Thursday, May 16, 2019

Sri Lankan Sambar Deer

The sambar deer (Rusa unicolor) is found in the Indian Subcontinent, southern China and Southeast Asia. Their appearance and size vary widely. Those in the western part of the range tend to be larger than those in the east and males are larger than females. Only moose and elk get larger. Only the males have antlers and the antlers only have three tines, reaching about 43 inches in length. They drop the antlers annually. The coat can be from yellowish brown to dark gray and is usually uniform in color. They have a small but dense mane which is more prominent in males. The tail is relatively long and is black above with a whitish underside. 
Sri Lankan sambar deer in Yala NP.
There are eight subspecies of sambar and we saw the nominate subspecies (R. u. unicolor) which is found in India, Bangladesh and Sri Lanka and known as the Sri Lankan sambar deer or Indian sambar deer. It is one of the largest deer species both in antler size and body proportions. There are large herds of them in Horton Plains National Park, in the highlands, which we did not visit. So when we saw them in Yala National Park, Sanjay was quite excited.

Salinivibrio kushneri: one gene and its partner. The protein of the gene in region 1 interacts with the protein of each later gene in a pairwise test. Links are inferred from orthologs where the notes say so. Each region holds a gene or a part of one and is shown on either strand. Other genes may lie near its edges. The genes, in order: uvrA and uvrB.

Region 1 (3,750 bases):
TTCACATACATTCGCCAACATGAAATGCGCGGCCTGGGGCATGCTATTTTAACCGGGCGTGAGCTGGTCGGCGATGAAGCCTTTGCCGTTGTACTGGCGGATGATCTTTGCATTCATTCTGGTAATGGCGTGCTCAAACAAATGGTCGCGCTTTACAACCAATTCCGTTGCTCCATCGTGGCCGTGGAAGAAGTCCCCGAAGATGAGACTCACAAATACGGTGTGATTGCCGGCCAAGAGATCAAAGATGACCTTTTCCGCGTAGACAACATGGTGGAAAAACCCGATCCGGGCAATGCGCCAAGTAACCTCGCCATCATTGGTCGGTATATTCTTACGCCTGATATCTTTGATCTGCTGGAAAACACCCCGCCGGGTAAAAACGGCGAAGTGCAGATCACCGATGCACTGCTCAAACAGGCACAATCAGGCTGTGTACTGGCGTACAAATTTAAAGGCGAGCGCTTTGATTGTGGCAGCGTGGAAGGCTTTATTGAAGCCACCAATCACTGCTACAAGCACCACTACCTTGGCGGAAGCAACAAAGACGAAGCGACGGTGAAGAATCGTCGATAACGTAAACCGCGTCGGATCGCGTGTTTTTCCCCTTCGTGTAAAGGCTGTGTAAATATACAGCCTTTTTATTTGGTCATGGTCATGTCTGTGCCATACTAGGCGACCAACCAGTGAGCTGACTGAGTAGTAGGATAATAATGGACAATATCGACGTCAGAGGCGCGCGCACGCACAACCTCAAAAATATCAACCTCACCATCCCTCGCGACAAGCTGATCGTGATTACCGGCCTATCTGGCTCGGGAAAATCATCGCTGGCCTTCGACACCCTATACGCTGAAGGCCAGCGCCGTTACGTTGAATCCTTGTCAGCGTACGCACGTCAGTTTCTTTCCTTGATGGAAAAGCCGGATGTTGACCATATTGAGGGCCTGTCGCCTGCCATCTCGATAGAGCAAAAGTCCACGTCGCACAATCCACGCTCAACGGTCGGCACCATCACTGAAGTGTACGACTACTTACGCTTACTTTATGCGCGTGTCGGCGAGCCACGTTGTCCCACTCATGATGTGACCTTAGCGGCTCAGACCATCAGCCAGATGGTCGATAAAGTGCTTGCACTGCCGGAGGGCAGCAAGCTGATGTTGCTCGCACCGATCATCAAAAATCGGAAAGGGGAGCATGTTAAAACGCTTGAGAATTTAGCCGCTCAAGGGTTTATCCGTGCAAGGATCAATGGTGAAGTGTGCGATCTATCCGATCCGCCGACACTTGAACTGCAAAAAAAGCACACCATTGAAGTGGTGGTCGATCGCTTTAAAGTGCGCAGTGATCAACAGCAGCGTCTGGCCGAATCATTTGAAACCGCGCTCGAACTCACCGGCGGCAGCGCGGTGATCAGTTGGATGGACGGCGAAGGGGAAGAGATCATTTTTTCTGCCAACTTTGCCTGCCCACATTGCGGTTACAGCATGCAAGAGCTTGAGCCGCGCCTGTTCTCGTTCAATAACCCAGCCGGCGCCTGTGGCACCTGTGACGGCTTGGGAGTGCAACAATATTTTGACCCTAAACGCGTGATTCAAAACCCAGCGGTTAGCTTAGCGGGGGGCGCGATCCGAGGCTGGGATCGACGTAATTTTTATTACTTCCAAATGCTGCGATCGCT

A youngster showing off its tail.
We saw one the first day, I believe Sanjay said it was a male that had shed its antlers. It was in a small lake and we did not get a good view of it. 
Male the first day in Yala NP.
The second day in Yala we encountered a doe and her fawn in the middle of a dirt road, mucking around in some mud. We got to watch them about ten minutes. 

1 comment:

  1. They have heavier heads, kind of like moose. These aren't your dainty Bambi-style deer.